Background: Migraine is a common neurological disease, which burdens individuals and society all over the world. Acupuncture, an important method in Traditional Chinese Medicine, is widely used in clinical practice as a treatment for migraine. Several systematic reviews (SRs) have investigated the effectiveness and safety of acupuncture for migraine.
Objective: To summarize and critically assess the quality of relevant SRs and present an objective and comprehensive evidence on the effectiveness and safety of acupuncture for migraine. Data Sources. MEDLINE, Embase, Cochrane Library, PROSPERO database, Chinese National Knowledge Infrastructure (CNKI), Chinese Biological Medicine (CBM), China Science and Technology Journal (SCTJ), and WanFang database (WF) were searched from inception to December 2019 and grey literatures were manually searched. Selection Criteria. SRs which meet the criteria were independently selected by 2 reviewers according to a predetermined protocol. Data Extraction. Characteristics of included SRs were independently extracted by 2 reviewers following a predefined data extraction form. Review Appraisal. The methodological quality, risk of bias, and reporting quality of included SRs were assessed, respectively, by a Measurement Tool to Assess Systematic Reviews (AMSTAR) 2, the Risk of Bias in Systematic reviews (ROBIS) tool, and the Preferred Reporting Item for Systematic Review and Meta-analysis-Acupuncture (PRISMA-A) statement. The quality of outcomes was evaluated by the Grading of Recommendations Assessment, Development, and Evaluation (GRADE).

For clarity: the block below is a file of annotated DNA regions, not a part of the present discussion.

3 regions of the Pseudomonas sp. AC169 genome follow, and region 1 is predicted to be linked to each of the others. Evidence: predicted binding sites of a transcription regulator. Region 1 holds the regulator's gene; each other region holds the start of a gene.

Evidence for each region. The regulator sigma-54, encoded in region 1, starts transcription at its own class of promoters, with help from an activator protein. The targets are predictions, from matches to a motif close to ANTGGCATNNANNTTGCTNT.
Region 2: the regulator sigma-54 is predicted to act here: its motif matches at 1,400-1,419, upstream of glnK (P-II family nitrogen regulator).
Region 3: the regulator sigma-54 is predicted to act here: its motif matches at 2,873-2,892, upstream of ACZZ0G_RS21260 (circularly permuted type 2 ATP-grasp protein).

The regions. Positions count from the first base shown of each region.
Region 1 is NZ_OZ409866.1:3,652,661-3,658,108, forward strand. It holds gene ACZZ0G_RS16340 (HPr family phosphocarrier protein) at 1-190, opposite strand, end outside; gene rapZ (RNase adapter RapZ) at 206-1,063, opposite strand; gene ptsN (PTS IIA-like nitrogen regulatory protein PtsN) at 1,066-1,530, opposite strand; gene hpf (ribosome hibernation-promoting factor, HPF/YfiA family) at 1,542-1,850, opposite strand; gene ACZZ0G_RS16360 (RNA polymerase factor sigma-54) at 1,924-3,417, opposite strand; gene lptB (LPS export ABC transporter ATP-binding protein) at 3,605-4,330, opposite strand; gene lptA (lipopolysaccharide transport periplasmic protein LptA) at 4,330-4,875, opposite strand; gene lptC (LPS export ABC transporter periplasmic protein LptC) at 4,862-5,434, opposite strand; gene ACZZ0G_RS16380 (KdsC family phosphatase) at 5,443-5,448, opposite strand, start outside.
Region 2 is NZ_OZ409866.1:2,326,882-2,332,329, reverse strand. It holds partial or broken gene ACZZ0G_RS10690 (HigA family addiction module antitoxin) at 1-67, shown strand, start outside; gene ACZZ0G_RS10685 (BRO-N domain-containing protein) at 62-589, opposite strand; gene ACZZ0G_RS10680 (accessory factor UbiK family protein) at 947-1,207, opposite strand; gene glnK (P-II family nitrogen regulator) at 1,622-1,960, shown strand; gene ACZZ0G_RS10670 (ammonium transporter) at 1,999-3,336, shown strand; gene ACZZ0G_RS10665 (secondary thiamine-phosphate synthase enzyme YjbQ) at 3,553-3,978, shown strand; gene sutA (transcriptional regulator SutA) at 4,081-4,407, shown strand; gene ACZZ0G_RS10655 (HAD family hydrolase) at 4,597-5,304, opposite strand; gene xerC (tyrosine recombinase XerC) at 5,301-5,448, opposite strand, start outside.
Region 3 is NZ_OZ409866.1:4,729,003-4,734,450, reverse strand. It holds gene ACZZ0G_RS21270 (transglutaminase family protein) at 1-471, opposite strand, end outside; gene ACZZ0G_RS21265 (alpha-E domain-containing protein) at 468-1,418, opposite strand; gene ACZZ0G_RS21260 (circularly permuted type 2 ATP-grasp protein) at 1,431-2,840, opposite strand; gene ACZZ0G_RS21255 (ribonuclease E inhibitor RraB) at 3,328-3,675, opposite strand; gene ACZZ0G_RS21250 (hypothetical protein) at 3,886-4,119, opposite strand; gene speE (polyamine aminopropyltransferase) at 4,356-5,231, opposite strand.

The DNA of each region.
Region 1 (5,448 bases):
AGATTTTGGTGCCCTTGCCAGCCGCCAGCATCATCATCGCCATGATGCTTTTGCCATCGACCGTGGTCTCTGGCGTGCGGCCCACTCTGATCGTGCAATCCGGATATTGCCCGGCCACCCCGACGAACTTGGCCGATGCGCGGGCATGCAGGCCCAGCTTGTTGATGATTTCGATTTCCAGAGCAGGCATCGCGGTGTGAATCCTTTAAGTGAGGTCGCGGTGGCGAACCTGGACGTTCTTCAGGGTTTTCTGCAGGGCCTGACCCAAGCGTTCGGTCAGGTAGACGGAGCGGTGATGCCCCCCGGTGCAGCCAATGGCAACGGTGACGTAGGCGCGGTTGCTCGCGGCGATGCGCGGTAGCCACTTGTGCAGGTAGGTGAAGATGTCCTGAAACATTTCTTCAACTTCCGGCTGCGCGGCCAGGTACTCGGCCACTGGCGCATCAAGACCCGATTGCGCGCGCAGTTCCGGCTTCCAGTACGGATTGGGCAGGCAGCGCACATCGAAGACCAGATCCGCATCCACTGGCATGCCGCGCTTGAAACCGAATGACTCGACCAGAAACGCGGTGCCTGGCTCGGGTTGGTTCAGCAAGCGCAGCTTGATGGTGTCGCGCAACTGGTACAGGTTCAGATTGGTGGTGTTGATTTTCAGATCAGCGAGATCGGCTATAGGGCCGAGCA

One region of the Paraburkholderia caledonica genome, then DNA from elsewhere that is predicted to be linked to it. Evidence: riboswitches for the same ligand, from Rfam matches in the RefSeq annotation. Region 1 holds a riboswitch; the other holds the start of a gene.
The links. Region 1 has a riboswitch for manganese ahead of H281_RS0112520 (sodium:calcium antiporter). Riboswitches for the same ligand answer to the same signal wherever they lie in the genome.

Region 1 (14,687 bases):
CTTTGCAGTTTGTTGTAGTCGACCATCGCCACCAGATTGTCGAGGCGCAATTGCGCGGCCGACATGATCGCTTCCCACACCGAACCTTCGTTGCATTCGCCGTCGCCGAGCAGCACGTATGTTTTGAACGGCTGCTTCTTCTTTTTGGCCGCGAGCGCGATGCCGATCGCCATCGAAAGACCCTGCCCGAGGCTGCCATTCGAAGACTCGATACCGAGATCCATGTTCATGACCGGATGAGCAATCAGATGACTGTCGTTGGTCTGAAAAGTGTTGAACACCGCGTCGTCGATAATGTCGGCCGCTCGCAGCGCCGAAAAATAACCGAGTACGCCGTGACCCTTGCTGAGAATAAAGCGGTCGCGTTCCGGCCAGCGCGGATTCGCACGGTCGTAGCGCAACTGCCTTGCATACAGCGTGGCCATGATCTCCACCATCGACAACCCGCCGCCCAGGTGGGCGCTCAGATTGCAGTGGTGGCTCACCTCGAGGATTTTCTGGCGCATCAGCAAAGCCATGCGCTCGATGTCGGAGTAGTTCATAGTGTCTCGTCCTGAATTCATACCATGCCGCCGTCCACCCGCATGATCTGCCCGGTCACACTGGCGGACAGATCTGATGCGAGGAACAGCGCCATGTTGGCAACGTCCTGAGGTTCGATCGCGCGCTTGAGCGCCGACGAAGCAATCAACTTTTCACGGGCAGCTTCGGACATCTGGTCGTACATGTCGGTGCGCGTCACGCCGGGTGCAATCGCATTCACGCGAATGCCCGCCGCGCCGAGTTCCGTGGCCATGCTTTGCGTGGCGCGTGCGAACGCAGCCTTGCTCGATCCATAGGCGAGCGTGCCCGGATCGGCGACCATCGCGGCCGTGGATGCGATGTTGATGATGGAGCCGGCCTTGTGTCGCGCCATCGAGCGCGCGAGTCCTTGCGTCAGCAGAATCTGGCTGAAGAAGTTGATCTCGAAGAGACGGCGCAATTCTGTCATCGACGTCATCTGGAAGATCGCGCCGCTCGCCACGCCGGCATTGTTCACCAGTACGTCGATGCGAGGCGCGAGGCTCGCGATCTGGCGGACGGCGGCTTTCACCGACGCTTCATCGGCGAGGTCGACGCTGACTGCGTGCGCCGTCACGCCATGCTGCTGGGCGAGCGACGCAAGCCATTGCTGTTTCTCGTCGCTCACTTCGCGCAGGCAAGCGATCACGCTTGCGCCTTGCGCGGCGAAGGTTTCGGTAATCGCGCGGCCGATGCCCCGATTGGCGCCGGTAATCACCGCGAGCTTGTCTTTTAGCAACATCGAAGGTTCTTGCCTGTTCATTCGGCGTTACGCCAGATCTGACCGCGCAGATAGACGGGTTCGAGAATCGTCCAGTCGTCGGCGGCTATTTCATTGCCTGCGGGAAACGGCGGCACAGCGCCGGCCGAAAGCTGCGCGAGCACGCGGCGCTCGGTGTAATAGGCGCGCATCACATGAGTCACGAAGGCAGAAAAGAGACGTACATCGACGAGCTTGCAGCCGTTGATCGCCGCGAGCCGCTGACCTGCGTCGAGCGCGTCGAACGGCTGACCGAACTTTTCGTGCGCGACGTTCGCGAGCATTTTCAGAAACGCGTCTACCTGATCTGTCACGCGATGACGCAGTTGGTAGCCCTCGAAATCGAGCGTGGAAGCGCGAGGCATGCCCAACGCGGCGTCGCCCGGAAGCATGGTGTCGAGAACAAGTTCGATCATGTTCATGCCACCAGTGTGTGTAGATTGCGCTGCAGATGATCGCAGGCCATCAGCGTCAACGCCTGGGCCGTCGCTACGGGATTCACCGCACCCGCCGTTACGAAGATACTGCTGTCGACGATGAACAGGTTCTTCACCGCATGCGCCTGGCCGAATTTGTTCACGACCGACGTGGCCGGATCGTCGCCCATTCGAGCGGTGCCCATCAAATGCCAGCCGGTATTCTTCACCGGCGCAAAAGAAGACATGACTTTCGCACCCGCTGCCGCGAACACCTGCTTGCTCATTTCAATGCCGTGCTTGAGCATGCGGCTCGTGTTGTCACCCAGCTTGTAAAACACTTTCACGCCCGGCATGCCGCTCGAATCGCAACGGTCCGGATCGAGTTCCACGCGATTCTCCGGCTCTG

Results: A total of 15 SRs were included. All the SRs were published between 2011-2019. Based on AMSTAR 2, 14 out of 15 SRs were rated critically low quality and 1 was rated low quality. According to ROBIS tool, 9 SRs (60%) were low risk of bias. With the PRISMA-A checklist, we found 11 out of 15 SRs were found adequately reported over 70%. With the GRADE tool, we found high quality of evidence indicated that the effective rate of acupuncture was superior to western medicine in treatment of migraine. Besides, acupuncture reduced more headache days and the times of using painkiller and was more effective in reducing the frequency and degree of headache than western medicine and sham acupuncture. Limitations. There might be some missing information. The accuracy of the conclusions may be decreased reduced since we were unable to synthesis all the evidence.
Conclusions: Based on high quality of evidence, we concluded that acupuncture may be an effective and safe therapy for migraine. However, the quality of SRs in acupuncture for migraine still needs more improvement.
Copyright © 2020 Yu-Xi Li et al.